And the winner is St-t-t-t-t-t-uttering John!
: Just listened to The Flunkie v. The Junkie in the Brawl at the Trump Taj Mahal (while I was working very hard, of course) on Howard Stern. Brilliant frigging radio. Brilliant.
Pay no attention to the man behind the curtain
: Sarges comes out. Your turn, A.
: You think we have problems with spam. I get the Japan Internet Report newsletter by Tim Clark and he says spam on fabled Japanese mobile phones is torture:
Of the 900 million messages that go through DoCoMo’s servers each day, 880 million (98%) are spam, according to the company. The problem is that, regardless of the source of the message, subscriber phones ring (or vibrate) every time mail arrives. Nearly everyone who owns an Internet-enabled cellular telephone has been inconvenienced as a result….One colleague of mine was being woken up repeatedly during the night by the increasing number of unsolicited messages. After resorting to turning off his phone at night, he would find 20 or more spam messages on his handset in the morning.
Meanwhile, a test conducted by Net Village and Digital Street using an i-mode phone with an as-issued e-mail address (firstname.lastname@example.org) found that the handset received 857 spam messages in August of last year, 2,898 in December last year, 2,945 in January this year, and 2,578 in February of this year.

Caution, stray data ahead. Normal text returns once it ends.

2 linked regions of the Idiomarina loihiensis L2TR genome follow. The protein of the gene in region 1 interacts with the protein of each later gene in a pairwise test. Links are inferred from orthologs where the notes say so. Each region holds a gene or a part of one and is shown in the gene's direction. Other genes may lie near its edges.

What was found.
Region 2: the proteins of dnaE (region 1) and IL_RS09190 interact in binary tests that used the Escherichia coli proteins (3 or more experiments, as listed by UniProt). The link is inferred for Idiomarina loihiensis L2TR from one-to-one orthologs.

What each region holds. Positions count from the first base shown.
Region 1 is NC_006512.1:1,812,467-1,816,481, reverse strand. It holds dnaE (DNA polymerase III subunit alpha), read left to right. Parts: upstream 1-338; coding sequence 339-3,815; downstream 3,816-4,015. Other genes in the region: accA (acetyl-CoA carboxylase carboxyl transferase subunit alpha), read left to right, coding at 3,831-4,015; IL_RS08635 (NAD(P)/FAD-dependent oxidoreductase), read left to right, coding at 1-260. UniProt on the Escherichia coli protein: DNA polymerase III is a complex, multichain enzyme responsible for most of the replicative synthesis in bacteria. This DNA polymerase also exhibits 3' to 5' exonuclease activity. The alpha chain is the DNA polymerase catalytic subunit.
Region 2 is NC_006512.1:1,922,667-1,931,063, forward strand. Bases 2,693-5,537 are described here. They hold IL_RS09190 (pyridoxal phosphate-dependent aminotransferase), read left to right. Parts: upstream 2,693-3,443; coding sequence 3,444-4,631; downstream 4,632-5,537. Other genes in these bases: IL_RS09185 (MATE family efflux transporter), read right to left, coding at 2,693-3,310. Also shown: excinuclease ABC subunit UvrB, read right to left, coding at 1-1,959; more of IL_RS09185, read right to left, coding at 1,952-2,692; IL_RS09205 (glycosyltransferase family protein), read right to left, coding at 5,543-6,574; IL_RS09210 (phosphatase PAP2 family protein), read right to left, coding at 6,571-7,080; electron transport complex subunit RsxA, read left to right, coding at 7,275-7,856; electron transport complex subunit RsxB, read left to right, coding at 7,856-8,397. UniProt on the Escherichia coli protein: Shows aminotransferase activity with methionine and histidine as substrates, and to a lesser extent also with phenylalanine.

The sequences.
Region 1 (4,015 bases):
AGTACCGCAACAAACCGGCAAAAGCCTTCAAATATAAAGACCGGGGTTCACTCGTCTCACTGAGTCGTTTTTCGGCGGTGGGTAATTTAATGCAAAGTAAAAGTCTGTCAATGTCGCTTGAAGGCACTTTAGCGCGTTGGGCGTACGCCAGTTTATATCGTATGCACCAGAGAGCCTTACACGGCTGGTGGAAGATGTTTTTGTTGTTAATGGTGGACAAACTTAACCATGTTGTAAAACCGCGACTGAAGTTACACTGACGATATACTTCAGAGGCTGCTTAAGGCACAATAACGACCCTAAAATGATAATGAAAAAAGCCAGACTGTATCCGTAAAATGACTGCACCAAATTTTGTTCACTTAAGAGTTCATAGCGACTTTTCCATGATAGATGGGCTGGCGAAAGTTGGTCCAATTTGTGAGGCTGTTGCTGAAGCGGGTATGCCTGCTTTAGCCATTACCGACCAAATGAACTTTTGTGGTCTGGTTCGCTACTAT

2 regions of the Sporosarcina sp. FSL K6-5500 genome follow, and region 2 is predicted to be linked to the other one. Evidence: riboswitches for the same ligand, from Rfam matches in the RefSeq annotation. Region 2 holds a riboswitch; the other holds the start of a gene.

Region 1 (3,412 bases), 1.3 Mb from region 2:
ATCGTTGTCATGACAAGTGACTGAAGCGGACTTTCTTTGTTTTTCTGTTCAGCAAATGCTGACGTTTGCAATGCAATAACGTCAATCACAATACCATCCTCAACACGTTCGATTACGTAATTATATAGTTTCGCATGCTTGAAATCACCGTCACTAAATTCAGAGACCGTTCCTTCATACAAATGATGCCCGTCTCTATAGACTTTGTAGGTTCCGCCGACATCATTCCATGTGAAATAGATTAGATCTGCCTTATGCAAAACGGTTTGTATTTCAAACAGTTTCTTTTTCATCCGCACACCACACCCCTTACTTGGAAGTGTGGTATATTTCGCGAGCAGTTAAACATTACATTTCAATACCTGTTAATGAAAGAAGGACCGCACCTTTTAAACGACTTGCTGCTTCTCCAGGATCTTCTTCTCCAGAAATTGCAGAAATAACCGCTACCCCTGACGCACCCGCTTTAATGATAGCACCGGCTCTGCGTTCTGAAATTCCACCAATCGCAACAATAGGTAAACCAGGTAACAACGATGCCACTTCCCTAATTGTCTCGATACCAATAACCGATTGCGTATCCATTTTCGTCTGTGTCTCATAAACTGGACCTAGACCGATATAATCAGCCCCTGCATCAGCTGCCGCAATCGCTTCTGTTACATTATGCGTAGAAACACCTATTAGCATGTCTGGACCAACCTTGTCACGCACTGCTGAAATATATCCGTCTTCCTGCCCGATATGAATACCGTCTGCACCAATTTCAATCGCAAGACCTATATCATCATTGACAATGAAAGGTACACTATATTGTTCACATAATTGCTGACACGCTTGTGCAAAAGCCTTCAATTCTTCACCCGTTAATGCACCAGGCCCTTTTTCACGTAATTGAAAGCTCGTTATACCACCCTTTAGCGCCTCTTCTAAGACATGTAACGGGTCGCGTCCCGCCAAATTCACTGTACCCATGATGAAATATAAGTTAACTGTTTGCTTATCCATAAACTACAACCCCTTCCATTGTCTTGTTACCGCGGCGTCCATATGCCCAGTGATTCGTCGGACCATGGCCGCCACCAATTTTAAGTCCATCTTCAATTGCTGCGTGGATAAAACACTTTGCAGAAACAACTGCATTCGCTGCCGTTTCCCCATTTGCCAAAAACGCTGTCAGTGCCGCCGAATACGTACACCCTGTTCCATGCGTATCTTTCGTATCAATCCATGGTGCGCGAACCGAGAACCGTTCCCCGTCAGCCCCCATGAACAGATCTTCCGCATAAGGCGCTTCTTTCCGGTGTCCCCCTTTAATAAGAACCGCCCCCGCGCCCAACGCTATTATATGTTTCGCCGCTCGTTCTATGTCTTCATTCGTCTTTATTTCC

Like the landline Internet everywhere else, the mobile Internet in Japan is now awash in junk mail. With e-mail transmissions accounting for 80% of Internet-enabled mobile phone activity, and 98% of that activity spam, we can calculate that more than three-quarters of all data-phone activity is basically garbage.
: Matthew Yglesias’ scoop on the Harvard jihad speech makes it into the Washington Post. Matthew beat them to it by nine days.
I’ll be your server…
: I don’t know what they’re up to with this (read: how they’ll make money) but Amazon has a beta of a very nice service displaying hundreds of restaurant menus for five cities: NY, SF, DC, Seattle, Chicago. Via Metafilter.